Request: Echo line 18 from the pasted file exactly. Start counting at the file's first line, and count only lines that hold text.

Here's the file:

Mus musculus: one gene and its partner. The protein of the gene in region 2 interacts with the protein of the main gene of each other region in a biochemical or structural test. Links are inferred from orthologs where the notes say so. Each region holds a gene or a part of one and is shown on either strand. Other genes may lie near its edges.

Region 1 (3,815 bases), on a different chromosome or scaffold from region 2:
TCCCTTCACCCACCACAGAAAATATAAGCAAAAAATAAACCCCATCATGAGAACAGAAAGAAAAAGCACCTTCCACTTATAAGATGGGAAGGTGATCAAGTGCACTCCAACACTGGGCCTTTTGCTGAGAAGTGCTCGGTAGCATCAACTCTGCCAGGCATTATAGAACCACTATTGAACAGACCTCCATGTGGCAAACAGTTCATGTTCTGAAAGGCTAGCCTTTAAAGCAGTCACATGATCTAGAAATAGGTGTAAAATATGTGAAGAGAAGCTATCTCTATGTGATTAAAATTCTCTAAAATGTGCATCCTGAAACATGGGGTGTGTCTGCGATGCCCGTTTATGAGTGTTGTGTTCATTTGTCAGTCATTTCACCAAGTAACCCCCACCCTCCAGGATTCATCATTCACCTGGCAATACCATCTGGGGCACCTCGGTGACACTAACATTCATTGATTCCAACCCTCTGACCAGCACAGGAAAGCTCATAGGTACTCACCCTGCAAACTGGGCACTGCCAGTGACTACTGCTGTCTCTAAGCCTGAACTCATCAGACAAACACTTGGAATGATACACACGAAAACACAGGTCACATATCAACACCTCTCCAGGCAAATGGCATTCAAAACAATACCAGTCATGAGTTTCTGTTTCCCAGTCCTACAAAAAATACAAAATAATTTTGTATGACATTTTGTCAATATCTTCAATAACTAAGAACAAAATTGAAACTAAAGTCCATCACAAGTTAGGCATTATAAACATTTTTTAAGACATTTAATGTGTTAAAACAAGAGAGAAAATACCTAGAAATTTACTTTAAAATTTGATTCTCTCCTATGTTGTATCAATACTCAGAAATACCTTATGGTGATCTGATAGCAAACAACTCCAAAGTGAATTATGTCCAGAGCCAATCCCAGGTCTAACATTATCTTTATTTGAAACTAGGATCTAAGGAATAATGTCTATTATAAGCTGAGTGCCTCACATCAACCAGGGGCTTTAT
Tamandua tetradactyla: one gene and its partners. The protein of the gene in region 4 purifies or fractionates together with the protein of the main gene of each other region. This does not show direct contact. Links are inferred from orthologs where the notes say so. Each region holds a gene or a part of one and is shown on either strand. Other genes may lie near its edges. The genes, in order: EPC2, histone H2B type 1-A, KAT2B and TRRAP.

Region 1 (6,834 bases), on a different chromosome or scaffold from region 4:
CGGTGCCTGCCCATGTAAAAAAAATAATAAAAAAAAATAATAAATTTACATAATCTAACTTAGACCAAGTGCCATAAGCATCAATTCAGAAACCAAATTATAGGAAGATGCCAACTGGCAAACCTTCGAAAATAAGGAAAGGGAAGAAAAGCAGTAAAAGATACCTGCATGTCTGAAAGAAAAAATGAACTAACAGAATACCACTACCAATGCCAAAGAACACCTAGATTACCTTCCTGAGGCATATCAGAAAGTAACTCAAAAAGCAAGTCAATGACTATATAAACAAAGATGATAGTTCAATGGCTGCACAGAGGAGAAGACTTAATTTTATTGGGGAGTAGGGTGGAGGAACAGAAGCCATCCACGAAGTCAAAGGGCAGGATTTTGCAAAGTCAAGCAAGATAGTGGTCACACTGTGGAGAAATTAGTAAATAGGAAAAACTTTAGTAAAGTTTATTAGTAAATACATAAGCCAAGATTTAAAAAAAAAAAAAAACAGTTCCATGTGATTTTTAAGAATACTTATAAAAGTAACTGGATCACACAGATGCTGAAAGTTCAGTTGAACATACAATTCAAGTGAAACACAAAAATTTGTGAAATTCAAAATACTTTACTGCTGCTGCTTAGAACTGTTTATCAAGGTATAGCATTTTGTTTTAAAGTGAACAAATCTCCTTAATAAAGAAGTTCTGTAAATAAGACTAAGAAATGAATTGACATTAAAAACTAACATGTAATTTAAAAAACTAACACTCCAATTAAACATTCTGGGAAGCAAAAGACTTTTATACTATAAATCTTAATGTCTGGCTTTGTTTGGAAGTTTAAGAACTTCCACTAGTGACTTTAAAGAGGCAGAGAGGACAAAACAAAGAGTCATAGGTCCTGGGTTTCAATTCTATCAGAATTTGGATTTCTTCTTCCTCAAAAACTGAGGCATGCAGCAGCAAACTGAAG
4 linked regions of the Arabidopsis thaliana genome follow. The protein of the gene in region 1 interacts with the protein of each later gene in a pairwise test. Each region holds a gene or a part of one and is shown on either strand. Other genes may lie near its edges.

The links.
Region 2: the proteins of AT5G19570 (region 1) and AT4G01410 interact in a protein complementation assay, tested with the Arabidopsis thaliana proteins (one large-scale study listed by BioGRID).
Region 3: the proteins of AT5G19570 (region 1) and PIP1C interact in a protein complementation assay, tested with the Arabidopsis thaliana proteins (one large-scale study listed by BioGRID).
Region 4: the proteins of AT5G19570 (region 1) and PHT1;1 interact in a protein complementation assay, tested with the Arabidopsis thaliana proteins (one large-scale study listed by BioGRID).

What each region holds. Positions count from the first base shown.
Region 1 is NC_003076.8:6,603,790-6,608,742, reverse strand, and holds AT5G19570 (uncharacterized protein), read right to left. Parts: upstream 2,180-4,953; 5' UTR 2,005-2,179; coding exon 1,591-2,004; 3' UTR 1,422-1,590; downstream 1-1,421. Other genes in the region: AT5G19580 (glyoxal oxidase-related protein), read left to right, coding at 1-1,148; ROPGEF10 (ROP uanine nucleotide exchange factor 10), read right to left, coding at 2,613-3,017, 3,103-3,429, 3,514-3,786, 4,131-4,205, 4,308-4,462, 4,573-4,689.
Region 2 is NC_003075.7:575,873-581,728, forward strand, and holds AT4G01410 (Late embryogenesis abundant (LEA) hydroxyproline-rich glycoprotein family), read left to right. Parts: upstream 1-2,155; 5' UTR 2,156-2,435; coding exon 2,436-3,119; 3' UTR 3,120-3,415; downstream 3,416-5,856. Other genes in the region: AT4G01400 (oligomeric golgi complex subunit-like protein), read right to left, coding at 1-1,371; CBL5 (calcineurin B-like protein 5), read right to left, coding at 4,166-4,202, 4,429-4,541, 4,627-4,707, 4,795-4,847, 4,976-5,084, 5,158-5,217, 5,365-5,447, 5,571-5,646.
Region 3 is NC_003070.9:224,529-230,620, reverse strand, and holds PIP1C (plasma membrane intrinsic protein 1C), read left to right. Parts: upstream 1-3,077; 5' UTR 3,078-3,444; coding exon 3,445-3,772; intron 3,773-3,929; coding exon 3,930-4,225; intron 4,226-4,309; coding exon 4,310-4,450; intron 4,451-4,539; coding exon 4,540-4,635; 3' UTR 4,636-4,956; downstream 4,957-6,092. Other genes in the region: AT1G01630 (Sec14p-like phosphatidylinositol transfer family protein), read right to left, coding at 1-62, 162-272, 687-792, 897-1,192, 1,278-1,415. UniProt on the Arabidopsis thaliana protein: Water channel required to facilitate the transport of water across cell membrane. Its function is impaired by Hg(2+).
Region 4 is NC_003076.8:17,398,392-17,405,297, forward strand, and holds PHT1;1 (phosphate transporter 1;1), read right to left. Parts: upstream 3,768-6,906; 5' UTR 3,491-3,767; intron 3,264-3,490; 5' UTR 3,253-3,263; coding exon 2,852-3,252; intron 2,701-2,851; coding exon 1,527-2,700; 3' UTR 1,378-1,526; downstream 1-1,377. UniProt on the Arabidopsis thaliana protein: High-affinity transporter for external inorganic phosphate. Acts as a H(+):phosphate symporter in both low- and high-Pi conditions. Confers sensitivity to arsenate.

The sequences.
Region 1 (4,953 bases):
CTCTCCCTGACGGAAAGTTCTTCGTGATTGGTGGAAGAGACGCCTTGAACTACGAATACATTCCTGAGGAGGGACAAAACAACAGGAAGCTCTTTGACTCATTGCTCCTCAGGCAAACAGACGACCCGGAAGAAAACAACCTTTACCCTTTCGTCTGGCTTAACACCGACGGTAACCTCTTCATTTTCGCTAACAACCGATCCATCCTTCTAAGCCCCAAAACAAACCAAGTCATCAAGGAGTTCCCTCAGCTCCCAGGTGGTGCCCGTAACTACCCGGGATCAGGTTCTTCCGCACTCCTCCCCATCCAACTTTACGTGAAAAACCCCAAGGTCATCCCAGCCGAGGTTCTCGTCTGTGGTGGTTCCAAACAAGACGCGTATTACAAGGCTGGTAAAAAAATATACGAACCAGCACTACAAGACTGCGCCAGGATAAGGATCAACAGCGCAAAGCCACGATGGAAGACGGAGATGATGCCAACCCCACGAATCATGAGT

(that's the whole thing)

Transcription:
Region 1 (4,953 bases):